Significance of Decreased Plasma D-Dimer Levels following Lipopolysaccharide-Induced Disseminated Intravascular Coagulation in Rats
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Plasma D-dimer (DD) is considered to be one of the most useful markers in the diagnosis and assessment of disseminated intravascular coagulation (DIC). The present study was performed to clarify the role of DD in a rat model of lipopolysac-charide (LPS)-induced DIC in which low—molecular-weight heparin (LMWH) and tranexamic acid (TA) were used. We investigated whether a relationship exists between plasma DD levels and severity of DIC. Experimental DIC was induced in rats by a sustained 4-hour infusion of 30 mg/kg LPS administered via the tail vein (LPS group). Rats received either LPS alone (LPS group) or LPS combined with 200 U/kg LMWH (LPS+LMWH group) or 50 mg/kg TA (LPS+TA group) from-30 minutes to 4 hours. Blood was drawn from each rat at 4, 8, and 12 hours. Plasma levels of thrombin-antithrombin complex (TAT) and creatinine were suppressed in the LPS+LMWH group, and less glomerular fibrin deposition was observed compared with the LPS group. On the other hand, an increased level of creatinine and increased glomerular fibrin deposition were observed in the LPS+TA group compared with the LPS group. LMWH demonstrated a protective effect against LPS-induced DIC, resulting in increased survival at 12 hours, whereas TA had the opposite effect. From these results, it appears that LMWH protects against LPS-induced DIC, but TA exacerbates LPS-induced DIC. It was interesting that plasma levels of DD were almost completely suppressed by concurrent administration of either TA or LMWH in this LPS-induced DIC model. This finding suggested that plasma levels of DD were suppressed by inhibition of coagulation (reduced deposition of fibrin) in the LPS+LMWH group and that DD levels were also suppressed by inhibition of fibrinolysis (reduced degradation of fibrin by plasmin) in the LPS+TA group. Thus care should be taken when evaluating the significance of plasma DD levels, because suppressed levels can occur with progressive fibrin deposition and worsening organ dysfunction or improvement in the course of DIC.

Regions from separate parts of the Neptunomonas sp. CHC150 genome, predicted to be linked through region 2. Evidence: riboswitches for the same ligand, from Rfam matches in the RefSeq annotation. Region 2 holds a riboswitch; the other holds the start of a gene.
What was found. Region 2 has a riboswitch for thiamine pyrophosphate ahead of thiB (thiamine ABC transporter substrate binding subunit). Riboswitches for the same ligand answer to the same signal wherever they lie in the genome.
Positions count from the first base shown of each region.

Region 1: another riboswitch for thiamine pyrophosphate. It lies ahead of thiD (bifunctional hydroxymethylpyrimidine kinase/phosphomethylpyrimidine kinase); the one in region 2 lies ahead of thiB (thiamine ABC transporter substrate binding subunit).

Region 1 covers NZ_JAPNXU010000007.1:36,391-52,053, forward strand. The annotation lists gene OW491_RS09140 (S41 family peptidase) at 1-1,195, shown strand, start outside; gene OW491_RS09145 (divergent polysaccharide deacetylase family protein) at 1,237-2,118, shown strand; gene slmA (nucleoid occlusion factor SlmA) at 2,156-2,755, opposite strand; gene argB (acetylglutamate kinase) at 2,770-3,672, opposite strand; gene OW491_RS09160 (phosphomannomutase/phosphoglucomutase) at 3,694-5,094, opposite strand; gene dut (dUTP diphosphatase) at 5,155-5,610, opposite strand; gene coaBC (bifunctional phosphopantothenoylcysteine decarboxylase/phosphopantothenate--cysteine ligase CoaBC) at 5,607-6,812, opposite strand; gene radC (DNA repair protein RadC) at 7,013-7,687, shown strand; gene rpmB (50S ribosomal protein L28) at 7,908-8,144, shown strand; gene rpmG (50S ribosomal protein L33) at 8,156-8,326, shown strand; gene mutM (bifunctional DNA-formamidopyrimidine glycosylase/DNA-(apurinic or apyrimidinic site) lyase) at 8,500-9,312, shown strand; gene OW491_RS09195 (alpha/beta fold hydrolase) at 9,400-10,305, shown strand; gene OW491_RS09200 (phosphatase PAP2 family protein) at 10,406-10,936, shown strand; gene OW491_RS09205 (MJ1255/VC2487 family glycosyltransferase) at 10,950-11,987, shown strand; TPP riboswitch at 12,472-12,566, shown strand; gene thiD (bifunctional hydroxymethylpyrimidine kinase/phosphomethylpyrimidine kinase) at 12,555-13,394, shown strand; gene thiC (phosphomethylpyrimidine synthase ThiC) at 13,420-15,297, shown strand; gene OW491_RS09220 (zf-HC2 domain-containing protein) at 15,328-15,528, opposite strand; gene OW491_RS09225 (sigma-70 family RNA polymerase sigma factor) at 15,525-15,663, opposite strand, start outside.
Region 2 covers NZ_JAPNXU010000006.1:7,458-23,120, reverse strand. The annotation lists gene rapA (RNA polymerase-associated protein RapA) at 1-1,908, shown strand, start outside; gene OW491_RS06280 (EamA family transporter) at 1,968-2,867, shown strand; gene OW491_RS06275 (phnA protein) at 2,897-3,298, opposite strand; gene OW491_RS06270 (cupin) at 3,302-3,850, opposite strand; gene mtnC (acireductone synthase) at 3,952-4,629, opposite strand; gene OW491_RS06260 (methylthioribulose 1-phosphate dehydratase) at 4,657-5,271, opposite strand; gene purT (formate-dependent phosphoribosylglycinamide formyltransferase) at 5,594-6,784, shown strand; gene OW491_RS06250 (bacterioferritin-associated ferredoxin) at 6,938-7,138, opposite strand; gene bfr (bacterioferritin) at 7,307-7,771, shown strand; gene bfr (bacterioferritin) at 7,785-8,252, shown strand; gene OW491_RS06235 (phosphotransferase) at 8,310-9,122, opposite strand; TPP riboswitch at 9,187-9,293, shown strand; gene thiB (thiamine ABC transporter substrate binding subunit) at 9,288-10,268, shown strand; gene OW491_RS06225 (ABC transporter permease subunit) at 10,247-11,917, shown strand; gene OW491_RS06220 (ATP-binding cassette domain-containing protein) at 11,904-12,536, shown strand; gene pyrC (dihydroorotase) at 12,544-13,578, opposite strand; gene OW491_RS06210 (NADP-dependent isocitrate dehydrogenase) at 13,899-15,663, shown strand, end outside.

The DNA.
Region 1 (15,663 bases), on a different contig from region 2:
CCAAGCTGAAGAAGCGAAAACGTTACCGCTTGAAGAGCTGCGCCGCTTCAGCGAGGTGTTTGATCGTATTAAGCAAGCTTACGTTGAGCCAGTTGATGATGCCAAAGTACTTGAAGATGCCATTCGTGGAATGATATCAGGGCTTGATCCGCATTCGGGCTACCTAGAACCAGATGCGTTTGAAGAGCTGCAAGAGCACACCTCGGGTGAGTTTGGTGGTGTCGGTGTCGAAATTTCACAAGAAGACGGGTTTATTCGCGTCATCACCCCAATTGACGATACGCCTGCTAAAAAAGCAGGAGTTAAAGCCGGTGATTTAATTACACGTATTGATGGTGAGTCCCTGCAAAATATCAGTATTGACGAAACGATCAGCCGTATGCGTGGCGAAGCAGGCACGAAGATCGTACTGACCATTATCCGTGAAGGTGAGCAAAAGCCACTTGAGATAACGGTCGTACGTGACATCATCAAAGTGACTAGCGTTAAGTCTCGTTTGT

Key wordsDIC Lipopolysaccharide D-dimer Tranexamic acid Low-molecular-weight heparin
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